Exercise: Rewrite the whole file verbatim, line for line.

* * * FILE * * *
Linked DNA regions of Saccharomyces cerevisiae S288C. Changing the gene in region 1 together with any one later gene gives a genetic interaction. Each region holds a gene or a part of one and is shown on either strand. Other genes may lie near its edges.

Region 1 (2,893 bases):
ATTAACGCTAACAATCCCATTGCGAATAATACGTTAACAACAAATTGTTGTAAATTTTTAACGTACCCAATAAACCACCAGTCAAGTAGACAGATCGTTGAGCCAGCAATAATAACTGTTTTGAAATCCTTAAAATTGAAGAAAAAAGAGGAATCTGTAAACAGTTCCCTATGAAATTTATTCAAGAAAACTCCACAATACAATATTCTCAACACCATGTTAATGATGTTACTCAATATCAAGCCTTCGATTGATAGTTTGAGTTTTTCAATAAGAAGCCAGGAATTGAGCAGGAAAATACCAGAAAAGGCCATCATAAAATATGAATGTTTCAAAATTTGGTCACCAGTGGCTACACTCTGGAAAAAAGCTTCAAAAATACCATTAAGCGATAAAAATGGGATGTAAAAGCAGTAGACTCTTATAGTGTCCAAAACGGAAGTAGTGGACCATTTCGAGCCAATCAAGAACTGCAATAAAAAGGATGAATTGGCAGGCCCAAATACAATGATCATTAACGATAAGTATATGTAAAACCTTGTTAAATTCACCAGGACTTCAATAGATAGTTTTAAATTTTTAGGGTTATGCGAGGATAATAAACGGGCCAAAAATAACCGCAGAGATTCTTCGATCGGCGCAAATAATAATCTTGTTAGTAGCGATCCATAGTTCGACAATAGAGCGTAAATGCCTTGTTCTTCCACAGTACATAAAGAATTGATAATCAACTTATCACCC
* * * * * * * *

Linked DNA regions of Saccharomyces cerevisiae S288C. Changing the gene in region 1 together with any one later gene gives a genetic interaction. Each region holds a gene or a part of one and is shown on either strand. Other genes may lie near its edges.

Region 1 (2,893 bases):
ATTAACGCTAACAATCCCATTGCGAATAATACGTTAACAACAAATTGTTGTAAATTTTTAACGTACCCAATAAACCACCAGTCAAGTAGACAGATCGTTGAGCCAGCAATAATAACTGTTTTGAAATCCTTAAAATTGAAGAAAAAAGAGGAATCTGTAAACAGTTCCCTATGAAATTTATTCAAGAAAACTCCACAATACAATATTCTCAACACCATGTTAATGATGTTACTCAATATCAAGCCTTCGATTGATAGTTTGAGTTTTTCAATAAGAAGCCAGGAATTGAGCAGGAAAATACCAGAAAAGGCCATCATAAAATATGAATGTTTCAAAATTTGGTCACCAGTGGCTACACTCTGGAAAAAAGCTTCAAAAATACCATTAAGCGATAAAAATGGGATGTAAAAGCAGTAGACTCTTATAGTGTCCAAAACGGAAGTAGTGGACCATTTCGAGCCAATCAAGAACTGCAATAAAAAGGATGAATTGGCAGGCCCAAATACAATGATCATTAACGATAAGTATATGTAAAACCTTGTTAAATTCACCAGGACTTCAATAGATAGTTTTAAATTTTTAGGGTTATGCGAGGATAATAAACGGGCCAAAAATAACCGCAGAGATTCTTCGATCGGCGCAAATAATAATCTTGTTAGTAGCGATCCATAGTTCGACAATAGAGCGTAAATGCCTTGTTCTTCCACAGTACATAAAGAATTGATAATCAACTTATCACCC